Security Experts:

Endgame Lands $1 Million Contract From U.S. Navy

Endgame, an Arlington, VA-based supplier of advanced endpoint protection software, has been awarded a $1 million contract by the U.S. Fleet Cyber Command/U.S. Tenth Fleet. The purpose of the contract is to protect more than 500,000 computers and ships' hull, mechanical and electrical systems, weapons and navigation systems, aviation systems, and the technology controlling physical devices on bases and facilities. 

"Endgame is honored to enter this partnership with the U.S. Navy," said Nate Fick, Endgame CEO and U.S. military combat veteran. "The Navy is widely known as being on the cutting-edge of cybersecurity defenses, and we were happy to exceed their protection requirements during this competitive process. Safeguarding the most targeted organizations across the Department of Defense is an important part of our mission, and we look forward to continuing it with the Navy."

Endgame LogoFleet Cyber Command is the central cyber authority for the entire U.S. Navy, serving (in its own words), "to direct Navy cyberspace operations globally to deter and defeat aggression and to ensure freedom of action to achieve military objectives in and through cyberspace."

Specifically, the contract is for the acquisition of the Endgame Hunt Team Platform with 10,000 sensors, plus maintenance and support.

Endgame credits the contract to its existing history in protecting both federal government and the U.S. military, and its ability to protect against targeted attack techniques and technologies outlined in the MITRE ATT&CK Matrix. In 2016 it was awarded an $18.8 million contract by the U.S. Air Force.

The Navy's contract justification and approval document is more specific: "Delivered as a single agent, replacing the functions of AV, NGAV, IR, EDR, and exploit prevention agents, Endgame stops all targeted attacks and their components." It scans for vulnerabilities, compares against current STIG checklists, and conducts "if-then scenarios with secondary and tertiary effects (also known as a blast radius)..."

The STIG checklist is a NIST Windows 10 Security Technical Implementation Guide designed to improve the security of Department of Defense information systems. Endgame automatically maps the network against the STIG checklist to evaluate the network's security posture.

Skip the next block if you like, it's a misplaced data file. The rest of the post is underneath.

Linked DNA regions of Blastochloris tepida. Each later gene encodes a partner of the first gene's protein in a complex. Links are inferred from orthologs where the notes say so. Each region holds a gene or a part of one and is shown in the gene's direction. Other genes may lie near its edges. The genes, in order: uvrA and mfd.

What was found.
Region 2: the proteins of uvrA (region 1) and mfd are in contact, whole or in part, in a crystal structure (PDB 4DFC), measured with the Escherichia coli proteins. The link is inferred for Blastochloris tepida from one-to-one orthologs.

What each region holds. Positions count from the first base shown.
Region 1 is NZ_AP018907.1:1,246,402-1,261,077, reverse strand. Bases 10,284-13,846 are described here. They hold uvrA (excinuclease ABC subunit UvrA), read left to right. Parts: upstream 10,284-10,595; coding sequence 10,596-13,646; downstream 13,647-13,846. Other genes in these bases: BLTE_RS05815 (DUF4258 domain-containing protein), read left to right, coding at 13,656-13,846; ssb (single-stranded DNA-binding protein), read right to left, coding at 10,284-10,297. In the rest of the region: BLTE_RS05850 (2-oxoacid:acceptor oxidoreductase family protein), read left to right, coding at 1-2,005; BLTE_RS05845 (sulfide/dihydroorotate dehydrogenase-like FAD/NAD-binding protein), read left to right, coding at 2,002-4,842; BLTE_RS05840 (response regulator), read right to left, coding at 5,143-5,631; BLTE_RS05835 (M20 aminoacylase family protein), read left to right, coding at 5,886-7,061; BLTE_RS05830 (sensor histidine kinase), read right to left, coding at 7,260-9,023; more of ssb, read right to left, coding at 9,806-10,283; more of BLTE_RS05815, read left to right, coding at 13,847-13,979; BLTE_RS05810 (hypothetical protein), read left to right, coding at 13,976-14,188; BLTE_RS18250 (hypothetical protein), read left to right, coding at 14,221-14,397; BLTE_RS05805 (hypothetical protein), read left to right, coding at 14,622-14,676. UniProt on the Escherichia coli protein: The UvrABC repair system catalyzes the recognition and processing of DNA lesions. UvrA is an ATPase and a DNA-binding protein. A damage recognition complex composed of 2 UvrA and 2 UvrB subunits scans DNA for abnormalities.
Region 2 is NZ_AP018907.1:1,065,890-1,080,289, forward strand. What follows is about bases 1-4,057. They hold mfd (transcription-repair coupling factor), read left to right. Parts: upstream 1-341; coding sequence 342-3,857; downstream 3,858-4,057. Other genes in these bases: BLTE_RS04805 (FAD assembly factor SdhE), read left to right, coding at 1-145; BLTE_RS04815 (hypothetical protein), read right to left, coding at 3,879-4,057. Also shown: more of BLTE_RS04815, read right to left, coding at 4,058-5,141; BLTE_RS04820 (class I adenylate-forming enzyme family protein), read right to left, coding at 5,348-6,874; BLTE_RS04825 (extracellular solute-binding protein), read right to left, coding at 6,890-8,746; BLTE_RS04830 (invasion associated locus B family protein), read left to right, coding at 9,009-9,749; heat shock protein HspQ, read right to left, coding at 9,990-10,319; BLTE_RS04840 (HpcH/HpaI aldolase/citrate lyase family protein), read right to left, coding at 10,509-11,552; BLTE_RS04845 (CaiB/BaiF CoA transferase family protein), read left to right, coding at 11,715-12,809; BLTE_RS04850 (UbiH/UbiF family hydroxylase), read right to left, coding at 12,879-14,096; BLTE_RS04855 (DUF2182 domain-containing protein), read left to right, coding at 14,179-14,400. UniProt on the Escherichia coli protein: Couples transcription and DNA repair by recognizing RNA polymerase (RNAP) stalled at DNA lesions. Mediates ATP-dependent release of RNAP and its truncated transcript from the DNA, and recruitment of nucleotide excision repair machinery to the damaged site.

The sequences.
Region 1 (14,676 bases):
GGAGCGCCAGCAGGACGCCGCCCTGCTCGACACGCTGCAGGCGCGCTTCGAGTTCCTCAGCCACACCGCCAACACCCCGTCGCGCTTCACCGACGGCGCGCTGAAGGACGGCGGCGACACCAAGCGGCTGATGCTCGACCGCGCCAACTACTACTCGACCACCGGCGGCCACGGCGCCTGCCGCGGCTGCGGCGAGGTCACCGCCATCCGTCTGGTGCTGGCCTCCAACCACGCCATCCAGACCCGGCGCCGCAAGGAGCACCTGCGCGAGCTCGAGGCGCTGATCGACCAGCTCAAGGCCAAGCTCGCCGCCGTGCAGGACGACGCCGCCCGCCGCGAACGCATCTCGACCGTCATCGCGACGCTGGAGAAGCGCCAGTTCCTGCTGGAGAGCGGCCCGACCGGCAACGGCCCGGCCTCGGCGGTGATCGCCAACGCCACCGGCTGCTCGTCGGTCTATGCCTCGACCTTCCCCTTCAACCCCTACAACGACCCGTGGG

While stressing that FLTCYBER will continue to monitor the evolution of EDR, EPP and Next Gen AV technologies that could compete with Endgame in the future, it found that no other single technology currently provides all of its requirements. While combinations of other products could provide much of its required functionality, some requirements could still only be found in Endgame.

Of particular note is Endgame's ability to calculate the "blast radius" on a compromised box. Applied to cybersecurity, the blast radius is the potential effect on the overall network from a compromise. Network segmentation can, for example, limit the blast radius. Endgame's ability to apply 'what-if' scenarios can help security teams determine whether their network configuration is able to contain a potential compromise.

"No other product has been found by the FLTCYBER team at this time that can perform the blast radius function of Endgame," the Navy explained. "This has been identified as a key requirement by FLTCYBER."

Endgame was founded in 2008 by Chris Rouland and other executives who previously worked with the CIA and Internet Security Systems. It originally discovered and sold 0-day vulnerabilities, but shifted away from this around 2014. Under Fick's leadership it has grown its commercial offering using a $23 million Series B funding round in March 2013 followed by a $30 million Series C round in November 2014. 

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Kevin Townsend is a Senior Contributor at SecurityWeek. He has been writing about high tech issues since before the birth of Microsoft. For the last 15 years he has specialized in information security; and has had many thousands of articles published in dozens of different magazines – from The Times and the Financial Times to current and long-gone computer magazines.